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A while back, I had written a blog on the convergence of hand-held gadgets in which I had talked about the strategic implications as companies encroach each others turf. A recent article in the Economist shows how this convergence is leading to patent battles. Another post by Nick Bolton in the New York Times includes a few more companies. These figures capture most of it although the semiconductor, mobile infrastructure and other application layer software companies are left out.
What are the implications?
Have you ever wondered what some of the Logos mean? Companies spend huge amounts of money and tons of hours in coming up with these Logos, which not only convey what the company is all about but also reinforce their mission, culture and guide their employees. More importantly Logos establish the brand for the company.
A couple of weeks ago, I got an interesting forward on logos and their meanings. While I knew about most of these logos, I wanted to post it here for others who maybe interested. Credit goes to whoever put these together…
If you look at the center of this logo, you can see two people enjoying a Tostitos chips with a bowl of salsa. This logo conveys an idea of people connecting with each other and sharing.
As spring sets in and the weather gets warmer, motorbikes are starting to get out of storage (I am yet to get my Yamaha out). These two motorbike Ads, while they are really hilarious, convey some important lessons in business.
The first Ad below is obviously about communication – “Make sure you get your message out clearly and don’t leave anything for interpretation“. Although this shows communication between two people… more often than not when communication trickles top down in a company, the key message gradually gets lost in translation at each level.
The second Ad below conveys just one important message – “It is the experience that matters in the end… how you deliver it depends on your creativity“.
The big news today was not the launch of “Droid”, the new iPhone competitor from Verizon and Motorola, but the free Google Navigation App that runs on it. Shares of TomTom fell 20.8% to EUR8.11, setting a new 52-week low of EUR8.06 in the day and those of Garmin Ltd. (GRMN) fell 16.4% to $31.59 today.
This is probably the best example of disruption we’d ever see. However, although this was expected all along (Read my post “The convergence of handheld gadgets and what it means to you“), to see the stock market react so much in a day is amazing.
Does this mean the end of Garmin, TomTom and traditional GPS as we know it?
Cisco agreed to buy Starent Networks for $2.9 Billion today. The acquisition which was probably expected, enables Cisco to make a strong push into Mobile and 4G. Starent products sit on the edge of the network moving data from an operator’s radio network to their core packet network. This is one area that Cisco has struggled to make a mark in and the acquisition gives Cisco an edge over competitors like Ericsson, Nokia Siemens, Sonus Networks and others.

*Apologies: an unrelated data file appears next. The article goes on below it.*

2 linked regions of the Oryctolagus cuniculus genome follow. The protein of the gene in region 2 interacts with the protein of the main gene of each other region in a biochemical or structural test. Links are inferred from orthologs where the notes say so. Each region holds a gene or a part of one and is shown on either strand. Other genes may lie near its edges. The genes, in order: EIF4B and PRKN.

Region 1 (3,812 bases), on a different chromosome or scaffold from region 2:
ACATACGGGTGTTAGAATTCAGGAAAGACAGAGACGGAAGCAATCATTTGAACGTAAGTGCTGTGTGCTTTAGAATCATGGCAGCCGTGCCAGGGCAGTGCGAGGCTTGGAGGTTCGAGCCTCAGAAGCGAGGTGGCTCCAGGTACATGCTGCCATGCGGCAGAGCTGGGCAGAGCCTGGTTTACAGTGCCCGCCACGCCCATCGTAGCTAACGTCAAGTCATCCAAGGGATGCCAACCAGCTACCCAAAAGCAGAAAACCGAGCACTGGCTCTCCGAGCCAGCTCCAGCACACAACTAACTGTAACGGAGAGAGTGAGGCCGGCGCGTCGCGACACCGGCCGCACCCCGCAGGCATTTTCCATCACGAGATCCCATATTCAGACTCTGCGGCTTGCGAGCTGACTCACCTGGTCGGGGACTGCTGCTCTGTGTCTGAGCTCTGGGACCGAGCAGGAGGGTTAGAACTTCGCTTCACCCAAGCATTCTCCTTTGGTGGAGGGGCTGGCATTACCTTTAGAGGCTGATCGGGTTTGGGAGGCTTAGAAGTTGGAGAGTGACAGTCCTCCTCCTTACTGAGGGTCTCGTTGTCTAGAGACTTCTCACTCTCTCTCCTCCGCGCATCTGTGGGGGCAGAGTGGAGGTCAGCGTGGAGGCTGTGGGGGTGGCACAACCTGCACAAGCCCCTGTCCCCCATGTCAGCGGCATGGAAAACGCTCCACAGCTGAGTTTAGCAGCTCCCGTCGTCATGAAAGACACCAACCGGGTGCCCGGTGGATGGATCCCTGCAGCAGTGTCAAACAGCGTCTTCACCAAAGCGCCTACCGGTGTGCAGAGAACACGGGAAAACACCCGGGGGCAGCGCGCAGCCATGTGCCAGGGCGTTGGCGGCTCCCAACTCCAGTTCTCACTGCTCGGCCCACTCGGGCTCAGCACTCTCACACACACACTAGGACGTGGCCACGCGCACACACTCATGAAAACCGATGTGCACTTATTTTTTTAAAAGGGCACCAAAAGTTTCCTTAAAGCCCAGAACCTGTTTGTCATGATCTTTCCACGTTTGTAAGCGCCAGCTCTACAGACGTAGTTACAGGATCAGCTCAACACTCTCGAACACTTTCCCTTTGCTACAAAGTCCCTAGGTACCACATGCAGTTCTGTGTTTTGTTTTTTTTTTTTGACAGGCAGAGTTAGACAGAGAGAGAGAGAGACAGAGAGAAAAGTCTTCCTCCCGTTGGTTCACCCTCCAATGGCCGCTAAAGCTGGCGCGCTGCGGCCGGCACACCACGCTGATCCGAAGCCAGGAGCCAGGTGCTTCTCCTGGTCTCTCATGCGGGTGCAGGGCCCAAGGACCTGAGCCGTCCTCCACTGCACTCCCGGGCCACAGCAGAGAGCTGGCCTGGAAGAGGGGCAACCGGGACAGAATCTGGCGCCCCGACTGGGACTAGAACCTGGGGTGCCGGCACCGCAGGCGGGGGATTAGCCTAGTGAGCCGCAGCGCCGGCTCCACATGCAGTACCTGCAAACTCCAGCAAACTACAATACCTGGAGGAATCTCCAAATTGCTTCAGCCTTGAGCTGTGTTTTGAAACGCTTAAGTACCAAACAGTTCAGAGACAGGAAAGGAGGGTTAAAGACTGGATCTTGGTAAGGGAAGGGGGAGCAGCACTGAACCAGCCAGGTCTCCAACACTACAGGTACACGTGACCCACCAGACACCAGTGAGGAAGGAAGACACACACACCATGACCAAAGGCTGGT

“Cisco and Starent Networks share a common vision and bring complementary technologies designed to accelerate the transition to the Mobile Internet, where the network is the platform for Service Providers to launch, deliver and monetize the next generation of mobile multimedia applications and services,” said Pankaj Patel, Senior Vice President/General Manager, Service Provider Business.
As I mentioned in a previous post, the opportunity in Smart Grid technology and 4G is enormous and with this new acquisition Cisco is preparing itself to capture a good chunk of this emerging market. Moreover, the traditional mobile and handheld market is converging where every device will get on the mobile network and also become IP enabled. So obviously Cisco wants to be the enabler for the pipes that carry this ever-increasing data.
Cisco has been doing lot of financial restructuring and raised $4 Billion in additional cash recently. Good use of capital to position the company well as we come out of the recession.
A great exit and congrats to Ashraf Dahod, CEO of Starent Networks and a TiE Boston Charter Member on the acquisition!
If you’ve analyzed the handheld market recently it is amazing to see how devices are converging. And you will be surprised to see how fast the market dynamics are changing.
Why is the convergence happening? As size of semiconductor chips shrink, you can add more of them into the same form factor to achieve new functionality. With better operating systems and APIs, software is making it easy to deploy many applications. Moreover, companies not only have to compete with new players in their verticals but are also looking to capture adjacent markets to grow their revenues.
While convergence is probably good for end-consumers (they can do with one device instead of many and have more choice), it presents the biggest strategic challenge for companies today. Probably the simplest way is to analyze the problem by using porter’s five forces for an external strategy and a kaplan map for the internal roadmap, but here are few things for business leaders to think about…